1862/06/261st Brigade, engaged or present at Golding's Farm, Va. (Battles)
1862/06/267th Regiment at Pearlington, Miss. (Dyer)
1862/06/28Flag Officer D. G. Farragut's fleet successfully passed the heavy Vicksburg batteries; three days later, 1 July, his forces were joined by those of Flag Officer C. H. Davis: the fresh and salt-water fleets met for the first time. (NavHist)
1862/06/295th Vt. Inf., 'at Savage's Station, June 29, 1862, suffered the greatest loss, in killed and wounded, of any Vt. regiment in any one engagement. It this battle, with not over four hundred muskets, it lost 188 officers and men in half an hour--company E losing 44 men killed and wounded out of fifty-nine, 25 of whom were killed or mortally wounded. It was here that five Cummings brothers, and one cousin, of company E, were all killed or wounded, only one of the six recovering from his wounds.' (Peck)
1862/06/301st Brigade, engaged or present at White Oak Swamp, Va. (Battles)
1862/06/30Lieutenant-Colonel William Y. W. Ripley, 1st USSS, was awarded the Medal of Honor for action on this date. (more)
1862/07/01Flag Officer L. M. Goldsborough's fleet covered the withdrawal of Major General G. B. McClellan's army after the battle of Malvern Hill. (NavHist)
1862/07/021st Vt. Cav. engaged at Luray Court House, VA (Battles)
1862/07/02 Commander Geo. A. Prentiss, USS Albatross, Winyah Bay, reported: On the 24th ultimo we passed the bar with 11 feet of water and entered the South Santee… Passing … Blake's plantation, we were fired upon by artillery, riflemen, and cavalry; the shots passed over and near the Henry Andrew, the sternmost vessel. We turned back, shelled them into the woods, landed the marines and a party of seaman, burned the mill and dwellings that harbored them, together with about 100,000 bushels of rice. Lieutenant Lowry threw out skirmishers and advance cautiously into the adjoining woods, when he was attacked by the rebels in force. He retreated, fighting, as directed by me, under the cover of the steamers. A marine was wounded in the leg and a number of others had very narrow escapes.' (ORN)
1862/07/03USS Hatteras, Commander Emmons, captured the schooner Sarah bound for Sabine Pass, Texas, with cargo of sugar and molasses. (ORN)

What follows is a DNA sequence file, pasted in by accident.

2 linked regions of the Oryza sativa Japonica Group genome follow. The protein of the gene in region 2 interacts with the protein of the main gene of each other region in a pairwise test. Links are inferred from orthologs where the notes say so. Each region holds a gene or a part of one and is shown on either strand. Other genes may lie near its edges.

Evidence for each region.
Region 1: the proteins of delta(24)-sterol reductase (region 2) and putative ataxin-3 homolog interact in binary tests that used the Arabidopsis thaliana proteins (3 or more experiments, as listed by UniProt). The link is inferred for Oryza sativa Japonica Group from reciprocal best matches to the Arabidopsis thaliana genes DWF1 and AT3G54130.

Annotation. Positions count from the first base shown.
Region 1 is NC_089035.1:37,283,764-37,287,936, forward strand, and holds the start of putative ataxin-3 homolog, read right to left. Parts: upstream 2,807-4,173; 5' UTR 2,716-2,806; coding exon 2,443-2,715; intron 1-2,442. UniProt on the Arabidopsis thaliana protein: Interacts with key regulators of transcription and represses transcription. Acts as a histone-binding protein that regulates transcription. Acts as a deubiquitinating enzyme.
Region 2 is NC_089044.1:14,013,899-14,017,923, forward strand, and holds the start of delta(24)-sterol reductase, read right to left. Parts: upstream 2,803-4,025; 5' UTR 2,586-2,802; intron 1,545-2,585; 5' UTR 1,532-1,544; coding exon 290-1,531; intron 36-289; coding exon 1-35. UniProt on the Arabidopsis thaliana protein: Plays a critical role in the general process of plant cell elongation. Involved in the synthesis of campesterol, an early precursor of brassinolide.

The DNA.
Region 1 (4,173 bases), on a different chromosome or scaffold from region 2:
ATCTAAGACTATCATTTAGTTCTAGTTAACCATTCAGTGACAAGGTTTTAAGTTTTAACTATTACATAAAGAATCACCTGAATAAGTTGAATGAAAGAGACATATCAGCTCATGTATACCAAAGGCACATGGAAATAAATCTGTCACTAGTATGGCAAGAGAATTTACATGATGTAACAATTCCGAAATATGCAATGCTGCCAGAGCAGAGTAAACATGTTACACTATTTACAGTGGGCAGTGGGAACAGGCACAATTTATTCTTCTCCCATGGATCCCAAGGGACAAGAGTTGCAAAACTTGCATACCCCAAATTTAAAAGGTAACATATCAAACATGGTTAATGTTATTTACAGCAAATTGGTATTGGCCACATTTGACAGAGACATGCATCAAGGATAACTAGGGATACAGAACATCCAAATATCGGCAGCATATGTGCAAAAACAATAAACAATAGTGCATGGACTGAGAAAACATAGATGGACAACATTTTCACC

1862/07/05Casper H. Dean, 6th Regiment, wrote to his brother from camp near the James River (Correspondence)
1862/07/05USS Hatteras, Commander Emmons, captured the sloop Elizabeth off the Louisiana coast. (ORN)
1862/07/077th Regiment at Grand Gulf, Miss. (Dyer)
1862/07/087th Regiment engaged mortar boats at Vicksburg, Miss. (Battles)
1862/07/09The 9th Regiment mustered into the service of the United States July 9, 1862, for three years, with 920 officers and men. (Peck)
1862/07/101st Vt. Cav. engaged at Culpeper Court House, Va. (Battles)
1862/07/15CSS Arkansas, Lieutenant I. N. Brown, engaged and ran through the Union fleet above Vicksburg, partially disabling USS Carondelet and Tyler. (NavHist)
1862/07/16David Farragut promoted to Rear Admiral, the first officer to hold that rank in the history of the US Navy. (NavHist)
1862/07/18Casper H. Dean, 6th Regiment, wrote to his father from camp near Harrison's Landing, VA about sickness at home and in the camp (Correspondence)
1862/07/19USS Hatteras, Commander Emmons, captured the rebel steamer Indian No. 2, on her way from the Sabine to Berwick Bay, with a cargo of bacon, lard and flour. (ORN)
1862/07/227th Regiment engaged in attack on Transport Cars, Warrington, Miss. (Battles)
1862/07/23Extract from the report of Commander Renshaw, US Navy, commanding division of Mortar Flotilla, regarding the operations of his command: '… Acting Assistant Surgeon E. H. Allis … for kind and unremitting attention to the sick… (ORN)
1862/07/25The first section [of the Second Battery, Vt. Light Artillery] went on an expedition under Major Peck, of the Twelfth Connecticut, to Lake Pontchartrain, embarked on the [side-wheel] steamer Grey Cloud to Pass Manach, where we destroyed a railroad bridge; from thence to and up the Madison River about seven miles, where we were fired into by guerrillas, which were scattered by a few rounds of canister. After visiting St. Louis Bay and other points we returned to Camp Parapet.' Major Frank H. Peck reported that five companies of his regiment and a section of Captain P. E. Holcomb's battery embarked Grey Cloud, commanded by Lieutenant Buchanan, US Navy, on the evening of July 25. The next morning, as the vessel approached the bridge at Pass Manach, Captain Holcomb fired the first shot, a shell from his Sawyer gun, which scared off a rebel scout living in one of the houses near the bridge. After destroying the bridge, the expedition sailed up the Tchefuncta River to Covington. After a short visit, as the gunboat was leaving, a volley of musketry came from the bushes covering the river bank. 'Captain Holcomb almost instantly sent a charge of canister after them, and Lieutenant Buchanan brought his 32-pounders to bear with terrible effect.' As the vessel passed down the river, they used Captain Holcomb's 20-pounder Parrott as well as the ship's guns, to chase away rebels hiding along the banks of the river. Major Peck concluded his report by indicating Captain Holcomb's 'large experience in service of this character has been of great assistance to me.' (ORN)